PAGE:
Document Type


Publication Date



WVU College of Law


In this Article, Michael Allen Dymersky and Jesse J Richardson Jr examine the widespread rule of judicial review that a court should not consider evidence of motive in reviewing legislative actions by local government. They evaluate the rule in the context of a rezoning case in Highland County, Virginia, in which a group of plaintiffs conclusively established that improper motive prompted one supervisor to vote in favor of rezoning the subject property. The Highland County Circuit Court invoked the rule against judicial review of motive evidence to foreclose any consideration of the admitted improper personal motives that had inspired that particular rezoning. The authors conclude that the rule against judicial review of motive evidence has outlived its usefulness in the context of rezonings and urge a legislative intervention.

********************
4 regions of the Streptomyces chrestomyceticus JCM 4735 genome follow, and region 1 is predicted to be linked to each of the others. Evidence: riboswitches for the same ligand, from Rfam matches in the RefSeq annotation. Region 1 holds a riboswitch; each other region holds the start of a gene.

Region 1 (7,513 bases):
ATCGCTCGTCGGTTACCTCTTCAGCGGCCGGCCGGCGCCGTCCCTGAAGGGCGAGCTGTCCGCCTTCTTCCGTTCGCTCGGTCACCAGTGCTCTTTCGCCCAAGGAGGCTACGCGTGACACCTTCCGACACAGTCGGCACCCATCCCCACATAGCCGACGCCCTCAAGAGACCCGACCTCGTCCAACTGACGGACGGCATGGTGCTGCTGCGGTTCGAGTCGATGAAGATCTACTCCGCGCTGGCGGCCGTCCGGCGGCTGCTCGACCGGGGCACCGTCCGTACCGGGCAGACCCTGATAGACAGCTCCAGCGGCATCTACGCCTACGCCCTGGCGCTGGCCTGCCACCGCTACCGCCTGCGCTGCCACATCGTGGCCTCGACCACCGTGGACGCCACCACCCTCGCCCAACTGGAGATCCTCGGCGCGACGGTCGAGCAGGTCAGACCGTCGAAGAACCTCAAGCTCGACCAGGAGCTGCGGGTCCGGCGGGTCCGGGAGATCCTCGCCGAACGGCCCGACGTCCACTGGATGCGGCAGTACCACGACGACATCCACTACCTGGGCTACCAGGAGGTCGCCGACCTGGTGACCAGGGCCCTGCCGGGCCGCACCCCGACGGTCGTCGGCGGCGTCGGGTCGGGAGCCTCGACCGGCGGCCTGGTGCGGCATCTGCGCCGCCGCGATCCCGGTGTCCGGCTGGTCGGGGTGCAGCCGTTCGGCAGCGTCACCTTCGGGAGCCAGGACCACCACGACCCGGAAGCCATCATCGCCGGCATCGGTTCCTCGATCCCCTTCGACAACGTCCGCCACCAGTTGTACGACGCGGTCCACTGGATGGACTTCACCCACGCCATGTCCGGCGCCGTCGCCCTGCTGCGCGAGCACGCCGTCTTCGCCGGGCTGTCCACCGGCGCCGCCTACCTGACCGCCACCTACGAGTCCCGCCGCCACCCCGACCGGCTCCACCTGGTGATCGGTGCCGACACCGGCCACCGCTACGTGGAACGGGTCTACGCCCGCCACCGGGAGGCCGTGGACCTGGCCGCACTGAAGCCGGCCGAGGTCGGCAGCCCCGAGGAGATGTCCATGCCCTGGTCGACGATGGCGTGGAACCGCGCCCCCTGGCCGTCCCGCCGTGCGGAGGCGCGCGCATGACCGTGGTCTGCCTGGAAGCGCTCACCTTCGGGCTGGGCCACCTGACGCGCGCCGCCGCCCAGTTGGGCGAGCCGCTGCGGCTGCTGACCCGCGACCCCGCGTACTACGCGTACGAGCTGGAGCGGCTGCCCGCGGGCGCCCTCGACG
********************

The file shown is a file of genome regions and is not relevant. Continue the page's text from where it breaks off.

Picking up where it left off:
Original Publication Title

Environmental Law Reporter

Source Citation

37 Envtl. L. Rep. 10472


This article is included in the Research Repository @WVU with the permission of the Environmental Law Reporter.



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